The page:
From today, Brits in mainland Europe will be able to watch their favourite UK shows on pay TV-subscriptions.
The change, which is thanks to the freeing up of regulations, involves broadcasters including Sky, ITV and Amazon.
However, the BBC has chosen not to provide access to its service abroad, sparking criticism from some in the industry.
From today, Brits in mainland Europe will be able to watch their favourite UK shows on pay TV-subscriptions. The change, which is thanks to the freeing up of regulations, involved broadcasters including Sky, ITV and Amazon (stock image)
The Guardian points out that the £150-a-year licence charged by the BBC ‘is significantly more’ than the £79 annual fee charged by Amazon.
‘Households are effectively paying a subscription for the BBC so you could ask why it doesn’t it fall under the same umbrella [as pay-TV companies],’ said Richard Broughton, analyst at Ampere told the Guardian.
‘The rules encourage free-to-air broadcasters to launch their online services across Europe, the option is available but the rules stop short of mandating it.’
The Federation of German Consumer Organisations is also not happy with the change.
It says that free-to-air broadcasters should be compelled to follow the directive.
Along with the BBC, Channel 4 and ITV are not making their free services available for access in mainland Europe.
The move may be a further push for people ditching traditional TV in favour of streaming services like Netflix and Amazon Prime.
December figures show 788,605 people cancelled their licence in 2017 as they shunned the BBC and tuned in via their smart TVs and tablets.
Netflix surpassed 100 million global subscribers in July, with nearly 5million signing up during the first three months of the year.
The service, which has run on a subscription based-model since its inception 10 years ago, has customers in roughly 190 countries.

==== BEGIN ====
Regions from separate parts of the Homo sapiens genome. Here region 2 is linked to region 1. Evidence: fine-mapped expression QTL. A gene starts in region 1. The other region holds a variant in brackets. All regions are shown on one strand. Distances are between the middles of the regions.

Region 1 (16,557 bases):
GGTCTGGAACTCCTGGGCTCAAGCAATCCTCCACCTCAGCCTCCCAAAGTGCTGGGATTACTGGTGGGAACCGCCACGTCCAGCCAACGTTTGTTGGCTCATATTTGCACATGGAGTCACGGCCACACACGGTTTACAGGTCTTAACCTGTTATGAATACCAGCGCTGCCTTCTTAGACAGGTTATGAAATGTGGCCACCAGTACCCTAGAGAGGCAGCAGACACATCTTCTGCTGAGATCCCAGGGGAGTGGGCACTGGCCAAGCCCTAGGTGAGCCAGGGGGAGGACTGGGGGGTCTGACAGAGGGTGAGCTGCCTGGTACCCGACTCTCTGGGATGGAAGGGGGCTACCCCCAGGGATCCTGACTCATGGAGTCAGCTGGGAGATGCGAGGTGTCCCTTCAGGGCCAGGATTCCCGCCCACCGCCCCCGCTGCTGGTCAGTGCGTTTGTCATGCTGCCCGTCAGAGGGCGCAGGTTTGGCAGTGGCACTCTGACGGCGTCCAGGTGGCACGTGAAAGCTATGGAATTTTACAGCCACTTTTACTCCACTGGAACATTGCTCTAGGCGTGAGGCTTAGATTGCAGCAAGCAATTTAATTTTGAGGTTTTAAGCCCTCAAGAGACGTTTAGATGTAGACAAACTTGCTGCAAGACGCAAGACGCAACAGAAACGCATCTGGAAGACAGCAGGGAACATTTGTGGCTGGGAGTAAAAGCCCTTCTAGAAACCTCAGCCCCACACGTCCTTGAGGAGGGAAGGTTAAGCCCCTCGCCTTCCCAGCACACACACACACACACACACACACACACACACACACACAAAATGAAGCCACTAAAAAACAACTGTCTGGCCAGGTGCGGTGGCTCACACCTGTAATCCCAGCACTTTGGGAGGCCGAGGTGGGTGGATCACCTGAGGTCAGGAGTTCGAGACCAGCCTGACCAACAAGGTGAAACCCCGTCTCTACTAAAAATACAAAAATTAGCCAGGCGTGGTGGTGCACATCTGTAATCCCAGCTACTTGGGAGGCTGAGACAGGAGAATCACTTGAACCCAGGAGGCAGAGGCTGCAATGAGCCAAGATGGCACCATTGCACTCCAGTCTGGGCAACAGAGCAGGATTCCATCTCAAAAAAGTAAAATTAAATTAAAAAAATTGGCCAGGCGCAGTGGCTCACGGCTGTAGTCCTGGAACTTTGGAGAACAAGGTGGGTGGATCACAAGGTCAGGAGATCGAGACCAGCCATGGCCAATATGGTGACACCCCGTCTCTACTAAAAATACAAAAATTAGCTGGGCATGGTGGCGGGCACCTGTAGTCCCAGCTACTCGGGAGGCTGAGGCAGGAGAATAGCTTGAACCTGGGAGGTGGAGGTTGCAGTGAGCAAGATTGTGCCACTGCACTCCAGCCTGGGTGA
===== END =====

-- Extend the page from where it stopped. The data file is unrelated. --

The BBC has chosen not to provide access to its service abroad. Channel 4 and ITV are also not making their free services available for access in mainland Europe
The amount of people shunning BBC is a drop on previous years, where 817,509, 875,169, and 945,751 switched off.
BBC presenter Jeremy Paxman told an audience at the Hay Festival in May, that the BBC could learn from online subscription services.
The 67-year-old said: ‘Look how the likes of Netflix and Amazon now take extraordinary amounts of money from huge numbers of people electronically.
‘Why can’t the BBC wake up to this?’
WHAT SHOWS WILL BE AVAILABLE ON APPLE’S NEW NETFLIX-RIVAL STREAMING SERVICE?
Apple is making a billion-dollar bet on its own on-demand television service that could launch as soon as 2019.
The streaming platform, which will rival popular services Netflix and Amazon Prime Video, is set for release as early as next March, reports suggest.
Since October, the firm has bought a dozen projects – nine of which have been green-lit for a full series.
The new shows, backed by a budget that is set to top £0.7 billion ($1 billion), will launch sometime between March and summer 2019.
They include a psychological thriller by ‘The Sixth Sense’ director M. Night Shyamalan as well as a drama series from ‘La La Land’ director Damien Chazellae.
Hollywood stars Jennifer Aniston and Reese Witherspoon will team up for an as-yet untitled series about a network morning show, according to the report.
Apple has also revived Steven Spielberg’s critically acclaimed 1985 anthology series ‘Amazing Stories’ and has ordered a space drama from Battlestar Galactica creator Ronald D. Moore.
The New York Times says the company is also working on projects with comedienne Kristen Wiig and Academy Award-winning actress Octavia Spencer.
The programming would only be available on a subscription channel, most likely bundled with the company’s existing Apple Music streaming service.